Jacob Albert, co-founder of Boston’s Albert Righter Tittmann Architects, took cues from the vernacular architecture of earlier summer homes on Fishers Island, which is at the eastern end of Long Island in New York. He chose to echo an example that is bungalow-like, with decorative rafters and a post-and-beam porch. “I tried to pick up on that, but still, this is a modern house for today’s living,” Albert says.
Interior designer Dorsey Miller looked to the periwinkle blues and white tones of Waugh’s maritime painting—and stitched them brightly across the interiors of the single-story home. The house is owned by her aunt, who’s also an interior designer, and Miller’s former employer.
“We wanted it to be light and fun and summery,” Dorsey Miller says. “My aunt handed me the reins. But it was fun to work together with someone I was related to, and had worked for.”
The cottage is sited on the water, on a three-and-a-half-acre lot where an “upside-down” house once stood. That is, the living quarters had been on the second floor, for views of the sound, with bedrooms below. But these clients, who had lived in the house for several years, missed having a direct connection between the main living spaces and the land. They resolved to start over.
“The question was how to get the good views and still be on the land,” Albert says. “We raised the level of the land and built a one-story house. It’s now almost at the same elevation as the upper floor of the two-story house had been.”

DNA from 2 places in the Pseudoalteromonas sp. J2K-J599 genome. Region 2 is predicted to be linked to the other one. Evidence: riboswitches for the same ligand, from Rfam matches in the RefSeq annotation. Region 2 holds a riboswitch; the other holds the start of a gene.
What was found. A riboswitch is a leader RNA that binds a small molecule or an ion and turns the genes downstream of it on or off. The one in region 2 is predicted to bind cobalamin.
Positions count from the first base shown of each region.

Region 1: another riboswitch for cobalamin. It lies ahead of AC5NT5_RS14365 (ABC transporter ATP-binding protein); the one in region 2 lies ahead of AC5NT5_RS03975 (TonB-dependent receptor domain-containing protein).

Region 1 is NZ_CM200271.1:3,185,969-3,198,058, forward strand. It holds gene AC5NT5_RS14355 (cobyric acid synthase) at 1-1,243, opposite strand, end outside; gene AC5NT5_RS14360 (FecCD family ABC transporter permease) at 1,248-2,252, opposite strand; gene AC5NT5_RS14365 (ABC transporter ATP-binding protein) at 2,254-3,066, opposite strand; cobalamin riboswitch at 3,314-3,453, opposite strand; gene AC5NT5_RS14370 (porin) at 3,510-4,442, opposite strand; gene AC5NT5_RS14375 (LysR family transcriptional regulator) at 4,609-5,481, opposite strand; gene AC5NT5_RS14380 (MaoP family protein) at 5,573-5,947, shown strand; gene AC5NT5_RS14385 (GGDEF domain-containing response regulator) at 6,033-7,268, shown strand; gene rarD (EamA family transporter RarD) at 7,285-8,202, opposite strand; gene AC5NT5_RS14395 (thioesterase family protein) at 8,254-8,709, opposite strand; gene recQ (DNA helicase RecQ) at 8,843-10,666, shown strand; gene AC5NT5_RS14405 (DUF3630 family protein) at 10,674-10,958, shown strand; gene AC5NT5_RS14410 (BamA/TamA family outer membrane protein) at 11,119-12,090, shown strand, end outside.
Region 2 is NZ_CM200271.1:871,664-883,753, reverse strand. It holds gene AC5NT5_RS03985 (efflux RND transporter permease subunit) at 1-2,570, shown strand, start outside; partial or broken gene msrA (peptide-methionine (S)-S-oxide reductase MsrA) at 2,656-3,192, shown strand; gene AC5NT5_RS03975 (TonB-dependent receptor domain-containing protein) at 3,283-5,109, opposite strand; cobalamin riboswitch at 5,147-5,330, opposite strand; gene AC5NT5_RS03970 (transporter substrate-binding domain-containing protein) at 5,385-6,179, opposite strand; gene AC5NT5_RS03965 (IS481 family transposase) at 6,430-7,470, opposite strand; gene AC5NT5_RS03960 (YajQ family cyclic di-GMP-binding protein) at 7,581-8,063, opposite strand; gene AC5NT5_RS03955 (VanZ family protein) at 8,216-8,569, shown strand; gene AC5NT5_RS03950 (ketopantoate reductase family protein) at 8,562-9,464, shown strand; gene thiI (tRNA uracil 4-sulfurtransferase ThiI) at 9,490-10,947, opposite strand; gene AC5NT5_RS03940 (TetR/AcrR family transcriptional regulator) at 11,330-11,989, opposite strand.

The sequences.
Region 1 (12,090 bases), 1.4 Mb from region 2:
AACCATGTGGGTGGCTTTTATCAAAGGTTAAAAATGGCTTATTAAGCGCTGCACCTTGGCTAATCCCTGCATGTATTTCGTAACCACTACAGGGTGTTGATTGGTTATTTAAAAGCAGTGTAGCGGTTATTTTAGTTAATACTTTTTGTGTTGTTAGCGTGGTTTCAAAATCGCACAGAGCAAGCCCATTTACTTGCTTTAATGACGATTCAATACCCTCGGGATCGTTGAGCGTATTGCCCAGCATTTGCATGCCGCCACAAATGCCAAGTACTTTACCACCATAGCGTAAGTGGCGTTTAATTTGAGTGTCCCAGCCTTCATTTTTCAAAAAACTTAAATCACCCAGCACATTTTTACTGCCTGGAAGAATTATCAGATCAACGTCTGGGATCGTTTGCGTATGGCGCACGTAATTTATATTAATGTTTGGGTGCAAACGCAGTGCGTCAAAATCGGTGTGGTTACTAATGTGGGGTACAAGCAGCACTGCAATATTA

To capture that view, the builders brought in truckloads of fill, orche-strating a good relationship of house to water. “You go down from the living room to a covered porch, to a deck, to a grassy plateau—and then to the original grade,” Albert says. “It all seems very natural. No one visiting now would have any idea that all of these changes were made to the grade.”
Where the former driveway had run parallel to the old house, Albert laid out a new driveway that meanders around and finally turns to approach the new cottage on axis, which the symmetry of the house seemed to demand. “The symmetry is formal, but the language of the house is informal.”
Because the 2,500-square-foot home is one room wide, you can see all the way through the house. All the main rooms have at least two exposures, and some have three, with windows open to views, breezes, and sunlight. Natural light pours through a series of upper-level dormers—into the combined living/dining/kitchen at the center of the house. Bedrooms are in side wings.
A long porch faces the water. “That’s where a lot of living is done in the summer,” Albert says. “When you have a porch that goes all the way across on the water side, you run the risk of making the living spaces dark. But those roof dormers bring in plenty of light,” he says.
In the living area, the ceiling follows the roof slope, to a high ridge in the center. A painted wood wainscoting that incorporates built-in bookshelves wraps around the room and establishes an intimate scale. “You don’t have the feeling of a cavernous space,” Albert says.
Miller and her aunt worked hard to create a light and summery series of spaces for entertaining—and for easy living. This is a seasonal house, after all. It may be insulated and heated for year-round living, but its prime time is during the warmer months.
Thus the pops of blues and whites in almost every room. “The kitchen is light and bright with Carrara marble countertops and a glass-tile backsplash,” Miller says. “All the fixtures are New England fresh—and there’s a lot of Quadrille Fabrics and Raoul Textiles.”
The exterior is clad in white-cedar shingles treated with bleaching oil; the roof is Alaskan yellow cedar. Shutters are big and operable. “They close them when they go away in the fall,” Albert says.
That’s probably the most wistful time of the year at Sound Cottage.
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